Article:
Music Reviews
Fables of the Reconstruction [Deluxe Edition]

R.E.M. Fables of the Reconstruction [Deluxe Edition]

(Capitol/I.R.S.) Rating - 10/10

When making assumptions about 1985’s place in music history, there’s always the idea that the decade’s middle half is remembered for obviously planting consciousness. Charity singles came and went, Frankie goes to Hollywood kept releasing rehashes of Relax because nobody was interested in listening to Welcome to Pleasuredome, and contrived new wave was all the craze. Beneath the glamorous exterior, it was also a noticeable transitional phase for many of today’s most regarded artists: Little Creatures was the Talking Heads’ most accessible album yet, Flip your Wig cleaned up Husker Du's buzz tone garage, and even The Smiths’ Meat is Murder proved to be a muddled effort that never really shook its mid-tempo groove.

Twenty-five years later, the one main argument that’s usually made about Fables of the Reconstruction is that, like the work of R.E.M's iconic counterparts, it merely hinted the promise of better things to come. This is just stating the obvious. The Athens foursome knew that they couldn’t repeat a pattern when their heart was really somewhere else, even if that formula had proved to be successful. Fables was a do or die attempt for R.E.M to challenge themselves with their most revelatory tactic - instead of creating another cerebral set of Byrdsian inspired jangle, the emotional core of the band would lead the way to awaken a creative chapter they hadn’t discovered yet.

Fables opener Feeling Gravity’s Pull instantly threw a curve, featuring dark and brooding overtones about questioning one’s unconsciousness, referencing Man Ray among a backdrop of string arrangements. It was R.E.M.'s first foray into  incorporating storytelling elements more perceptively, having already sized up with tales such as West of the Fields, Harborcoat, and Little America. Michael Stipe had begun to expose his political activism, referencing themes such as exploitation, colonialism, working class train conductors and carpenters, and Baptist reverends. He was retracing to his Georgia background, flipping the pages that had filled his memory bank. The common folk that surround Fables were idealized eccentrics, timeless characters that had left their mark in diminutive, but memorable ways.

Enlisting American producer Joe Boyd wasn’t just an adequate choice, but a logical step in the right direction. In the past, Boyd had already fought thick and thin for the revelation of unsound British folklore, boasting a sensible tact for artists that had an instinctive, pastoral groundwork. Although extensive touring and the move to London stifled the band's energy initially, Boyd’s production sounds supple and finesse. Even if the orchestral arrangements and hauntingly atmospheric design build up its subject matter, the flexibility of the songs themselves bring to life an impending sense of doom. It is as if the meager alteration of a chord could compromise the entire production.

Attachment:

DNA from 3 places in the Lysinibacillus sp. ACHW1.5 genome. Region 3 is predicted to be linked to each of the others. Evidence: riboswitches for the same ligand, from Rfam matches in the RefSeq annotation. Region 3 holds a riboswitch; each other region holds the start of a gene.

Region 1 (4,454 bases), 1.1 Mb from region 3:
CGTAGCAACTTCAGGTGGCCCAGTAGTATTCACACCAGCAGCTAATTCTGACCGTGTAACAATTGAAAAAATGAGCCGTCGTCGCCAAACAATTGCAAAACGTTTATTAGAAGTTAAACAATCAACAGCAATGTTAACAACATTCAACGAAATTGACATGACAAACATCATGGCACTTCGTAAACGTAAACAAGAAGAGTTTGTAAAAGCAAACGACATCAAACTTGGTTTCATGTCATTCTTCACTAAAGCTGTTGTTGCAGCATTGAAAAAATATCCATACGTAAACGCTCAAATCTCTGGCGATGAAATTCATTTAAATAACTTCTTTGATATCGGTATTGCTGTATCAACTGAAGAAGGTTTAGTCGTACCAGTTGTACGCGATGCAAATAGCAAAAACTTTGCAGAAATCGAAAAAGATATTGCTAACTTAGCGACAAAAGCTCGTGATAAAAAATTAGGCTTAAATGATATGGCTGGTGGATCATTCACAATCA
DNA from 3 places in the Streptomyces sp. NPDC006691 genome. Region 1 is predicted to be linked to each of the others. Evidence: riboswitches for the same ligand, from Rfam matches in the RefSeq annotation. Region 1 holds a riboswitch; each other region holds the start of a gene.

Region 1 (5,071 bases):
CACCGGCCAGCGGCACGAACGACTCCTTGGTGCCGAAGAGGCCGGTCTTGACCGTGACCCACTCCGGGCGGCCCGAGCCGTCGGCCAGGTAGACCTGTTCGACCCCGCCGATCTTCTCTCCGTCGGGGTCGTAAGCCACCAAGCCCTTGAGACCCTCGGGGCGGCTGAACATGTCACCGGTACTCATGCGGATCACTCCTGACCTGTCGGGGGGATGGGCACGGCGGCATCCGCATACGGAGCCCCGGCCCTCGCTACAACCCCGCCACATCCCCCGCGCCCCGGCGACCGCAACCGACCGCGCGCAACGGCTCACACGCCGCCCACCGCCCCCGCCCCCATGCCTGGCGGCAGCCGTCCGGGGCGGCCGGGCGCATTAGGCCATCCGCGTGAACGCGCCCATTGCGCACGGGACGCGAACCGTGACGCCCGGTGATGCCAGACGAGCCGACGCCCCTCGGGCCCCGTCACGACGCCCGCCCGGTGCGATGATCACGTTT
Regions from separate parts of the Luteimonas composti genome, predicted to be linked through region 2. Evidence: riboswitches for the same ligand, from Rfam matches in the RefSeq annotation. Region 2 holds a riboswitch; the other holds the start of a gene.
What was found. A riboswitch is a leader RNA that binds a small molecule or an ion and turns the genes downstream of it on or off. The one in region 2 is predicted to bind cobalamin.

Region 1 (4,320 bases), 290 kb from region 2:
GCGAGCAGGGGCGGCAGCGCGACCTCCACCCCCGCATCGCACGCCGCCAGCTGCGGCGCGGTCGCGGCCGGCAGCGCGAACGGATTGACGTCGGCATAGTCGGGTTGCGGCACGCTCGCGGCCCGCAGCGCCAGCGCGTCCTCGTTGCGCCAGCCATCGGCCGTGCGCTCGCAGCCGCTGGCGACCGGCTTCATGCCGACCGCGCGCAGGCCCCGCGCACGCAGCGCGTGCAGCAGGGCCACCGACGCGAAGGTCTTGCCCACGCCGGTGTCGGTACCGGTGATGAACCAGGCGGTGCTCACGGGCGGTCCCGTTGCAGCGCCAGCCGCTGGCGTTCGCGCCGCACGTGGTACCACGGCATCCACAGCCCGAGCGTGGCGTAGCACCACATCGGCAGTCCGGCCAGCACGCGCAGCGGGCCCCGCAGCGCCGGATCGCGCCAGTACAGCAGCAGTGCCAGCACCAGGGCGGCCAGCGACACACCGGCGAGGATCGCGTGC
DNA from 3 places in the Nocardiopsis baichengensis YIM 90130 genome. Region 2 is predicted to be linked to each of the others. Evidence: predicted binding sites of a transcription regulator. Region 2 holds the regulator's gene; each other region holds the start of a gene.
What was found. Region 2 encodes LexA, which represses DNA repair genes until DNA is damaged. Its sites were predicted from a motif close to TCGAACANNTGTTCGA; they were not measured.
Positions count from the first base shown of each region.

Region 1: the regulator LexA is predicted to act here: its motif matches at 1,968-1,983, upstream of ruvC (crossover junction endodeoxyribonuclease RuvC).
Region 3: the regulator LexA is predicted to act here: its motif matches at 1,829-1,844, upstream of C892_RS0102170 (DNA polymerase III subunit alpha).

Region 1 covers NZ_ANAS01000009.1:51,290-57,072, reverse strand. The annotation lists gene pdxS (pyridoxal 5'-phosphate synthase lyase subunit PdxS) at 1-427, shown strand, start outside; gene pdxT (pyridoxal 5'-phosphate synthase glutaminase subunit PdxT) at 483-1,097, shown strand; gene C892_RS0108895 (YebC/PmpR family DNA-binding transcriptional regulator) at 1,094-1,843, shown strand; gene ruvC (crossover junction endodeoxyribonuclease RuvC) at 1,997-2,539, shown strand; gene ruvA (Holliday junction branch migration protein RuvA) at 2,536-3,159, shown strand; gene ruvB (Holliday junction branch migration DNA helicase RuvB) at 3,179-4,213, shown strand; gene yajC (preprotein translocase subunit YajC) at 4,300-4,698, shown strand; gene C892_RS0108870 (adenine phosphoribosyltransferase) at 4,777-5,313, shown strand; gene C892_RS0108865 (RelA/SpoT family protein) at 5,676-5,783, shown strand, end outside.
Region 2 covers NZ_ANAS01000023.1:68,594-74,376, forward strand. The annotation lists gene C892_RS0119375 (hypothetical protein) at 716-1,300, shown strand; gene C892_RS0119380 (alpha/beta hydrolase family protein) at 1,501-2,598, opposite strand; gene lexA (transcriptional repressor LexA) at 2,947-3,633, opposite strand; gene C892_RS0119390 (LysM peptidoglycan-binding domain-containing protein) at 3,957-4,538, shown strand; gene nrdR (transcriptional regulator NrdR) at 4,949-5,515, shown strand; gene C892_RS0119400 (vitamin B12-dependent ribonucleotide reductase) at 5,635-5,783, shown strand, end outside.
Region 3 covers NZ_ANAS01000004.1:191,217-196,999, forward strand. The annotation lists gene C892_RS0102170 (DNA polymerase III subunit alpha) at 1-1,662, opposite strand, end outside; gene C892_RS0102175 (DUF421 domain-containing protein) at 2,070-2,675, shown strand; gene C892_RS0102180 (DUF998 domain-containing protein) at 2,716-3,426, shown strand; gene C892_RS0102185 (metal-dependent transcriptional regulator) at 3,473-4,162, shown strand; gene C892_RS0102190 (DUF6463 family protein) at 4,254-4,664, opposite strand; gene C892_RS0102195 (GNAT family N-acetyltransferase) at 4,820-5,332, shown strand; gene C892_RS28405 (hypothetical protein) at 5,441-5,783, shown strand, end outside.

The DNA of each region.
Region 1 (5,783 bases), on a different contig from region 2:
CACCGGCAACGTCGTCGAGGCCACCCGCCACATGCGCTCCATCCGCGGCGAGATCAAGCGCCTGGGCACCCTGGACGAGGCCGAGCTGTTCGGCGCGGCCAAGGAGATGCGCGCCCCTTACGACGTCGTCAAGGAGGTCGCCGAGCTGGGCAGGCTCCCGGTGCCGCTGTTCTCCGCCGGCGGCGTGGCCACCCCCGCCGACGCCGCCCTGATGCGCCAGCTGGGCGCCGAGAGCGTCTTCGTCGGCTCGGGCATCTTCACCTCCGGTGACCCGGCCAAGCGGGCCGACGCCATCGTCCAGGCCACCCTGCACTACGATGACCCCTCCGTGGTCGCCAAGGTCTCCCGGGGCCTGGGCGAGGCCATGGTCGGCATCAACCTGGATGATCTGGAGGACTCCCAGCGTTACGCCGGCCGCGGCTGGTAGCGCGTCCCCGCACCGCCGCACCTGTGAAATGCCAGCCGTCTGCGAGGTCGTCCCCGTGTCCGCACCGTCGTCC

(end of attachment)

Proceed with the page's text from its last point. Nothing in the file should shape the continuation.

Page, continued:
Fables transcends the jangling, ringing guitars and abrasive bass lines. Instead of just delivering a clean, textural amplification off his Rickenbacker/Vox amplifier combo, Peter Buck was beginning to experiment with delay pedals and extending his simplified distortions whilst highlighting some swift, crunchy chords; the alt-rock motif he fully established in the early to mid 90’s. The straightforward approach of Good Advices and Green Grow the Rushes paved the path for Buck to lay bare his gorgeously executed 12 string arpeggios. The Mike Mills/Bill Berry rhythm section was mostly restrained to fit the overall, pensive quality of the songs, although Driver 8 and Life and How to Live it were the exception, showing off some melodically exhilarant behavior that went beyond the basic kick drum, root note bass work. Stipe was also coming to his own, starting to abandon his mumblings with an overall soft-toned clarity.

Fables' original recording had a soiled, low pitch sound quality that was usually present in early CD recordings; it was probably the R.E.M. album most in need of a reissue. Instead of addressing these issues, the remastered versions enhance the overall instrumention, with nary a pop or an indistinct scratch. Other times, it disrupts with low-to-loud dynamics that only mar its idyllic subtlety. The Athens demos are the best representation of how essential Boyd came to be, as they feature the occasional tomfoolery, a constant acceleration of tempos that brought back memories of earlier albums, and some god-awful vocal tonality from Stipe, who sometime seems unaware of how to hit the mark. Even so, this is a fascinating account that breaks the fourth wall, giving R.E.M. fans a candid portrayal of work that was still in progress.

In retrospect, Fables sounds very much like a product of its own time, planted in a furrow so it could cultivate with patience. It’s the least immediate representation of R.E.M.’s canon, displaying an unobtrusive modesty that only resonates when submerged into that specific mindset. And that’s precisely why it has become so timeless. Fables absorbs from the moment it lets go, proving to be the first unpredictable R.E.M. experience into thought provoking meditations such as isolation, loss, and the essence of one’s importance in life. The airy ruminations on Southern life make you feel as if you’re actually situated in a Georgian colonial home, feeling the bright sun rays radiating throughout the never ending view of an agricultural countryside. It achieves the rare feat of replicating time and space, especially when that place you like to call home seems like a distant memory.

Fables of the Reconstruction: 10/10

Reissue: 7/10